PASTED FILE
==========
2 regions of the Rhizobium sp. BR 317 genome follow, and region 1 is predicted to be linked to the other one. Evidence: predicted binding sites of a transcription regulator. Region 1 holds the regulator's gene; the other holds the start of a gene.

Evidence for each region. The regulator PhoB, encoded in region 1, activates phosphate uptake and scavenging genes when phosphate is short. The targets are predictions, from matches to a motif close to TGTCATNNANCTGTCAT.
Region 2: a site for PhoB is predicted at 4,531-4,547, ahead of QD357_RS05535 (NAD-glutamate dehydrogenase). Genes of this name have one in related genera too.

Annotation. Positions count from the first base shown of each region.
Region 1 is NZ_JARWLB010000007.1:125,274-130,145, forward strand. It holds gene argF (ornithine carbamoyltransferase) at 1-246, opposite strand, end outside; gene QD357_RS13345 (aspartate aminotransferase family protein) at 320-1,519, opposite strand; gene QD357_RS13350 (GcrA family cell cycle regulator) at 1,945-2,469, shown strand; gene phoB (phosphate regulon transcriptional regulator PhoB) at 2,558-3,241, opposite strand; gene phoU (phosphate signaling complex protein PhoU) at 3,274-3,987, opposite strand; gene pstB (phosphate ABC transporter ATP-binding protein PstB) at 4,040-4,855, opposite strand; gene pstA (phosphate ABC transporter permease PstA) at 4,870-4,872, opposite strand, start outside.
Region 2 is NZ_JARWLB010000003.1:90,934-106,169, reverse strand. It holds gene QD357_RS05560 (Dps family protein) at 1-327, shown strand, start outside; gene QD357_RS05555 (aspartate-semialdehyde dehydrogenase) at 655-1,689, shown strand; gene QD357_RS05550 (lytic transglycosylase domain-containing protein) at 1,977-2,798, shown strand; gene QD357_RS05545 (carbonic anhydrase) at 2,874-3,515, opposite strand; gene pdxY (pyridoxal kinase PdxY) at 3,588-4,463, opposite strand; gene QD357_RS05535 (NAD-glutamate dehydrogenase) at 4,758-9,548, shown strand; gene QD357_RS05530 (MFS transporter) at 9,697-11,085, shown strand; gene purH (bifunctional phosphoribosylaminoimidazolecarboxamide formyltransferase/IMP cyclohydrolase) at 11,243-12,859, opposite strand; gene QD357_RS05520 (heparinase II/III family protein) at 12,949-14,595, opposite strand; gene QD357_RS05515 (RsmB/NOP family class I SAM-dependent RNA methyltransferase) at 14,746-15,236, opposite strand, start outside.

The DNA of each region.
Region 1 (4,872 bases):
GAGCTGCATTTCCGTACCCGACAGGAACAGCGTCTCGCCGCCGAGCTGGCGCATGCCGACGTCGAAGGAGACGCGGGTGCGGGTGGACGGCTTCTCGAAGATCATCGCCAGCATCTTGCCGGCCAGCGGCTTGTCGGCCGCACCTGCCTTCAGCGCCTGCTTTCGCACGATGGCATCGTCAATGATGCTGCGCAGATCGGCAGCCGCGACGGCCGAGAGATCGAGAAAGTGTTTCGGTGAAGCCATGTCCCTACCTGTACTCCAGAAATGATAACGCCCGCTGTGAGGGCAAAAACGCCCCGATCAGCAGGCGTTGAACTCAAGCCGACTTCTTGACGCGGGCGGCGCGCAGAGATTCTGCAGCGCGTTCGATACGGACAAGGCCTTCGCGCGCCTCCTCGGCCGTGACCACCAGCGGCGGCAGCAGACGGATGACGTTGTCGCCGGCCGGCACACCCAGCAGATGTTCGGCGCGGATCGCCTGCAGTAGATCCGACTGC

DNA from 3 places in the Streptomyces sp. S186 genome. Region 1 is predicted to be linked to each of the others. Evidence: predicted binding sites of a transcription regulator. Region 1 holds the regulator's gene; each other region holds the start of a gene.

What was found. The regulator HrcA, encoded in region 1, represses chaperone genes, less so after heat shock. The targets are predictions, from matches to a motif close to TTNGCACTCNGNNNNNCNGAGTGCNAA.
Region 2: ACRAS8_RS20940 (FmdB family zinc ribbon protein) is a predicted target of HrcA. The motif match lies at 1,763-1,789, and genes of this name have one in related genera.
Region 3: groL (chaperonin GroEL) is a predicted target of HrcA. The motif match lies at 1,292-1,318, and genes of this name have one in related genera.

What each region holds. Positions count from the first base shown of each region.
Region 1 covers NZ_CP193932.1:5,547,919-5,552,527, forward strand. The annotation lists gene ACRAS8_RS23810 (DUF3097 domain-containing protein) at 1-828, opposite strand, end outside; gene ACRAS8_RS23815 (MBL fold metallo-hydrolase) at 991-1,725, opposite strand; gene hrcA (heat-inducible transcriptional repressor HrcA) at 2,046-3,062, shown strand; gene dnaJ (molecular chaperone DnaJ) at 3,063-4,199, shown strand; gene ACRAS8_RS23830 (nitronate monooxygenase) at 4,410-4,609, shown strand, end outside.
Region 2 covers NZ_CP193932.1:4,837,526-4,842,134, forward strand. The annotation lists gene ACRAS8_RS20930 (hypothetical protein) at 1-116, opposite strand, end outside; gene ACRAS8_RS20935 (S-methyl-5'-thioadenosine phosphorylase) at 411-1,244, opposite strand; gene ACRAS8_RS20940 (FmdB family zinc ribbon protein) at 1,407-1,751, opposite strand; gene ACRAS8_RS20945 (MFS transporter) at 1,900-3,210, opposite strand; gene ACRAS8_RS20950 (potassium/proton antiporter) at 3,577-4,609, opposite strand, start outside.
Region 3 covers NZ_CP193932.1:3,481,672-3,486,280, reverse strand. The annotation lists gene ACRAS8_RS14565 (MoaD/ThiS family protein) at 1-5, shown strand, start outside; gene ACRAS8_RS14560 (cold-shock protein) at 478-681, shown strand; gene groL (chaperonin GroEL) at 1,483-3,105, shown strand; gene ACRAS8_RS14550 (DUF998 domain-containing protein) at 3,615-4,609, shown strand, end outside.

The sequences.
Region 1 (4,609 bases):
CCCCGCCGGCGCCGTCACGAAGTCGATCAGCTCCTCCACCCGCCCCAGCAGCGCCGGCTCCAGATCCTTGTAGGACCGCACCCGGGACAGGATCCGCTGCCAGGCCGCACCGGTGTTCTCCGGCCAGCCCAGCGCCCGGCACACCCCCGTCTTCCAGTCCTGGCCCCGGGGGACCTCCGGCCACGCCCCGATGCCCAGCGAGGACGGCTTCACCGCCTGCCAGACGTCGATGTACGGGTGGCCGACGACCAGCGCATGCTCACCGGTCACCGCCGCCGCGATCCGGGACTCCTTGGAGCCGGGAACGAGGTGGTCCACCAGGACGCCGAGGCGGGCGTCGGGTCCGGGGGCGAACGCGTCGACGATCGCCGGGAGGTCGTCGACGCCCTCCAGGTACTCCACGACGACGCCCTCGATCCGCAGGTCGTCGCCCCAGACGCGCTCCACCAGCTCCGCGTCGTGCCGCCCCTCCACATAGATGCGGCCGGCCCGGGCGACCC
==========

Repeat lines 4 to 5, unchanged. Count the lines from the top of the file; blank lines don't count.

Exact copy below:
Annotation. Positions count from the first base shown of each region.
Region 1 is NZ_JARWLB010000007.1:125,274-130,145, forward strand. It holds gene argF (ornithine carbamoyltransferase) at 1-246, opposite strand, end outside; gene QD357_RS13345 (aspartate aminotransferase family protein) at 320-1,519, opposite strand; gene QD357_RS13350 (GcrA family cell cycle regulator) at 1,945-2,469, shown strand; gene phoB (phosphate regulon transcriptional regulator PhoB) at 2,558-3,241, opposite strand; gene phoU (phosphate signaling complex protein PhoU) at 3,274-3,987, opposite strand; gene pstB (phosphate ABC transporter ATP-binding protein PstB) at 4,040-4,855, opposite strand; gene pstA (phosphate ABC transporter permease PstA) at 4,870-4,872, opposite strand, start outside.